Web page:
Volume 39 (2018) Issue 3 Pages 189-197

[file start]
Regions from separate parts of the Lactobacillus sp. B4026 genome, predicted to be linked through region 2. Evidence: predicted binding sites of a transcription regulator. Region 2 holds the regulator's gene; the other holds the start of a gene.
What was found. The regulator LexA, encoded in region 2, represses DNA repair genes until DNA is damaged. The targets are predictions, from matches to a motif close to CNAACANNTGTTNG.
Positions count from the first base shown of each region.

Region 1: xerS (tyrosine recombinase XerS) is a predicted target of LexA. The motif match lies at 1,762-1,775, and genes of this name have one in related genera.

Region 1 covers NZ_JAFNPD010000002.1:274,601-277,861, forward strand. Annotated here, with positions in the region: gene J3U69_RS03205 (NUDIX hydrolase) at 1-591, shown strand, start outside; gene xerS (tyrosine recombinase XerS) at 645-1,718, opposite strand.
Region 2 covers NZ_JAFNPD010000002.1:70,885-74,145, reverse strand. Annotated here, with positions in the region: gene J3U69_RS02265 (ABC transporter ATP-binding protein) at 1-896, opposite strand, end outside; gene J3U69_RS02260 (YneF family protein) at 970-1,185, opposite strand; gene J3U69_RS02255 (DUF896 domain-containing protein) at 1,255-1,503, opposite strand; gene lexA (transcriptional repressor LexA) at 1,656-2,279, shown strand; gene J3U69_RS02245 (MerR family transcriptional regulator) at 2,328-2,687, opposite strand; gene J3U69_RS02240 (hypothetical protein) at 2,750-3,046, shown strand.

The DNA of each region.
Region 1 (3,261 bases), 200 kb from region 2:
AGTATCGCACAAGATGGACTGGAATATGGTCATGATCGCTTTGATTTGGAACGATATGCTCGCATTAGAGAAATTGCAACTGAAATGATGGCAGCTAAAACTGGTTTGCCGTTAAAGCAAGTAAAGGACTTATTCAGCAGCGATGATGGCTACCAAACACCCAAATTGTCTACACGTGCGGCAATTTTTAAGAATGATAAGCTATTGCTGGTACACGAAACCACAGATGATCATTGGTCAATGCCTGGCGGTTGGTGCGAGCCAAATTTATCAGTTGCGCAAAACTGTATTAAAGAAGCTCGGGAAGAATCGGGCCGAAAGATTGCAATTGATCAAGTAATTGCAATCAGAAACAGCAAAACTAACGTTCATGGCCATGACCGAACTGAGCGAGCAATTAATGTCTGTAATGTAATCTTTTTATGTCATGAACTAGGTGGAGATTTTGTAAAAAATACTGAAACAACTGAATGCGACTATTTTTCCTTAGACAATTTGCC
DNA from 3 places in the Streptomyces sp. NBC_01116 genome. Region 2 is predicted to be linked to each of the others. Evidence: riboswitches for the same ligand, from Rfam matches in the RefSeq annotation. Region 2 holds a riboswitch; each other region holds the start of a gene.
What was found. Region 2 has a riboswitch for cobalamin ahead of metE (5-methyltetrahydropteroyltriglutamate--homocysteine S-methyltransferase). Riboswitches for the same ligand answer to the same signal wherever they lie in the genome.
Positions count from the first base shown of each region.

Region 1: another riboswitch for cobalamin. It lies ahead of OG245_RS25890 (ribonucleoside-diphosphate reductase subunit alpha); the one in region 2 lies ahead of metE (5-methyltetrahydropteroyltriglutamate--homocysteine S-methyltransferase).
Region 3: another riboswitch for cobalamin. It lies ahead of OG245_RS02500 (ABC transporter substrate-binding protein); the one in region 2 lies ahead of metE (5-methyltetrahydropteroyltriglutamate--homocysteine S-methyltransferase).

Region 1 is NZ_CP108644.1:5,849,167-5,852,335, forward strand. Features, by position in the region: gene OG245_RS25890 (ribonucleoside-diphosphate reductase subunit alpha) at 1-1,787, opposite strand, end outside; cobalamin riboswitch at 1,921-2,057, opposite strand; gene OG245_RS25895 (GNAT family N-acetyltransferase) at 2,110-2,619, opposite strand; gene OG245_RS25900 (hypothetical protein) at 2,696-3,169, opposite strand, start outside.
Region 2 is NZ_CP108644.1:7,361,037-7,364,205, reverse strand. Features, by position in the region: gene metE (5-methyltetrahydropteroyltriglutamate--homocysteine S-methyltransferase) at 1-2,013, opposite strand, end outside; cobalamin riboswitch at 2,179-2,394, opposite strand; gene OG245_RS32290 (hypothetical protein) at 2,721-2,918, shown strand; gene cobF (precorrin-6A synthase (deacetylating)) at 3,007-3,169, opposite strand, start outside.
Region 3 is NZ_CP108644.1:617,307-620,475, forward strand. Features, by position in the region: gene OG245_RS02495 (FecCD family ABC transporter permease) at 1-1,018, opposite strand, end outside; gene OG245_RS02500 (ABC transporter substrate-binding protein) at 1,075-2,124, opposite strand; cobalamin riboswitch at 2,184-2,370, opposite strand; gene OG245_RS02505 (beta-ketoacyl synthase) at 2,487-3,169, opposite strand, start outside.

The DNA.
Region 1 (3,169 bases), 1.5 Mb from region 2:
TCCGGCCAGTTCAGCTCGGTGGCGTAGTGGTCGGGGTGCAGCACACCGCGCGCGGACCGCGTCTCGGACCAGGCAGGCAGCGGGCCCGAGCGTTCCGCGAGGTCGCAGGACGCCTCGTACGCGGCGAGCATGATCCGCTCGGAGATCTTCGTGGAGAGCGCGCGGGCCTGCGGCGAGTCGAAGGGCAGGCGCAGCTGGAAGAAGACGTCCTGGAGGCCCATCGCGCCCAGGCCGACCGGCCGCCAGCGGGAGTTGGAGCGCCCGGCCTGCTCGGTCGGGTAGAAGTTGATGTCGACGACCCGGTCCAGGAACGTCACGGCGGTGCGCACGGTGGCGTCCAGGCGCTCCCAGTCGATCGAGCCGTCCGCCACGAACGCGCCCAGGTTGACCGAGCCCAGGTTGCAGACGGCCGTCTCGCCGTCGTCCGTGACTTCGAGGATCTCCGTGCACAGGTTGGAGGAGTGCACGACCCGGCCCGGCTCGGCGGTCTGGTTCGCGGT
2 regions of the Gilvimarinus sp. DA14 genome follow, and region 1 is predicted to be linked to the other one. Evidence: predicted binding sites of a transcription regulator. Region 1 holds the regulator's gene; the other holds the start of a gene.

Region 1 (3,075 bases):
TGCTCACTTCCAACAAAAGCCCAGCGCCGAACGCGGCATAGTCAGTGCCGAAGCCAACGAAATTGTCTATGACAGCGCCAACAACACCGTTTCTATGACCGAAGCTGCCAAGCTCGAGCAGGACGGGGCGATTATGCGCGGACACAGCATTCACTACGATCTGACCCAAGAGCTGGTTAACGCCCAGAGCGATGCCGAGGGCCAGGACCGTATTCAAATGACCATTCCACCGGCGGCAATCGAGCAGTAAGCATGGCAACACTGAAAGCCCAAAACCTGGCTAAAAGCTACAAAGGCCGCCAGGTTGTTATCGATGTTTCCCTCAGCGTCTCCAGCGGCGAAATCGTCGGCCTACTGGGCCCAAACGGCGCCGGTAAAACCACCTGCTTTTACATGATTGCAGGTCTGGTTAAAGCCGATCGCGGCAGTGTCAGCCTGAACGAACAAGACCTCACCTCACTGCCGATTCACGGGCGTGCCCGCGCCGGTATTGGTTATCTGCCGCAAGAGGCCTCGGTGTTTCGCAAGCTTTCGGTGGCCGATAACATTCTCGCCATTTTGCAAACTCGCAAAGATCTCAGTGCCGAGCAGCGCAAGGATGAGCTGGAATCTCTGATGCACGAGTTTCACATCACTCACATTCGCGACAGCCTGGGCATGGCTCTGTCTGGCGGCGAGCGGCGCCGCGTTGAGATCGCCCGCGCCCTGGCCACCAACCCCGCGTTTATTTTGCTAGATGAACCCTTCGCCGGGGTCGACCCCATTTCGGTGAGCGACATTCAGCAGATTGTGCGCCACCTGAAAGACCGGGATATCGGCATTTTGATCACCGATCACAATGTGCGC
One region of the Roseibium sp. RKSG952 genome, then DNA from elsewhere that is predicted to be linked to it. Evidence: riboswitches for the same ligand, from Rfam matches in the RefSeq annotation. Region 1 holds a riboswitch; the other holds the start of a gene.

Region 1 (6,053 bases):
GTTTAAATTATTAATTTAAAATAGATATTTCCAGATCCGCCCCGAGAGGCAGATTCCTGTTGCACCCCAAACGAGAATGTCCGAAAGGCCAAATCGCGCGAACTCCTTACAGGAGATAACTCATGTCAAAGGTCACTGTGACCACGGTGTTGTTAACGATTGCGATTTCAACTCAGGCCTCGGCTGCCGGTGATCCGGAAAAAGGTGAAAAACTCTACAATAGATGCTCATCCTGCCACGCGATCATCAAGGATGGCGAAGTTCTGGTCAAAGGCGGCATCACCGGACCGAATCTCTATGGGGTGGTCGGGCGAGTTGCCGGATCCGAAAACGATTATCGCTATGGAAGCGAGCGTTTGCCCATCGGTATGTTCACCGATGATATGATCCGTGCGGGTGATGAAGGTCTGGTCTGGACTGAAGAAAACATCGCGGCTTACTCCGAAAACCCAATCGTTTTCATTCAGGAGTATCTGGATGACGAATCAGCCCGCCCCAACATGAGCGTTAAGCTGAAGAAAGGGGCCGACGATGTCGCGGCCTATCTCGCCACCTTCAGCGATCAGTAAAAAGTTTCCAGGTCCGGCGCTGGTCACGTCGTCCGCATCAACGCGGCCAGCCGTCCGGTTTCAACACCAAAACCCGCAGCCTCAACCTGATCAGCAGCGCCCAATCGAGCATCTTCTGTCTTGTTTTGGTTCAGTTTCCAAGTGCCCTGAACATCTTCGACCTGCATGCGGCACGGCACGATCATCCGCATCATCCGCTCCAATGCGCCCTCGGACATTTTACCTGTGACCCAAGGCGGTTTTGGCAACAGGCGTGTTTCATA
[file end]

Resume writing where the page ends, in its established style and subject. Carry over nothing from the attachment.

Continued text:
In statistical signal processing and machine learning, an open issue has been how to obtain a generative model that can produce samples from high-dimensional data distributions such as images and speeches. Generative adversarial networks (GANs) have emerged as a powerful framework that provides clues to solving this problem. A GAN is composed of two networks: a generator that transforms noise variables to data space and a discriminator that discriminates real and generated data. These two networks are optimized using a min-max game: the generator attempts to deceive the discriminator by generating data indistinguishable from the real data, while the discriminator attempts not to be deceived by the generator by finding the best discrimination between real and generated data. This novel framework enables the implicit estimation of a data distribution and enables the generator to generate high-fidelity data that are almost indistinguishable from real data. This beneficial and powerful property has attracted a great deal of attention, and a wide range of research, from basic research to practical applications, has been recently conducted. In this paper, I summarize these studies and explain the foundations and applications of GANs. Specifically, I first clarify the relation between GANs and other deep generative models then provide the theory of GANs with numerical formula. Next, I introduce recent advances in GANs and describe the impressive applications that are highly related to acoustic and speech signal processing. Finally, I conclude this paper by mentioning future directions.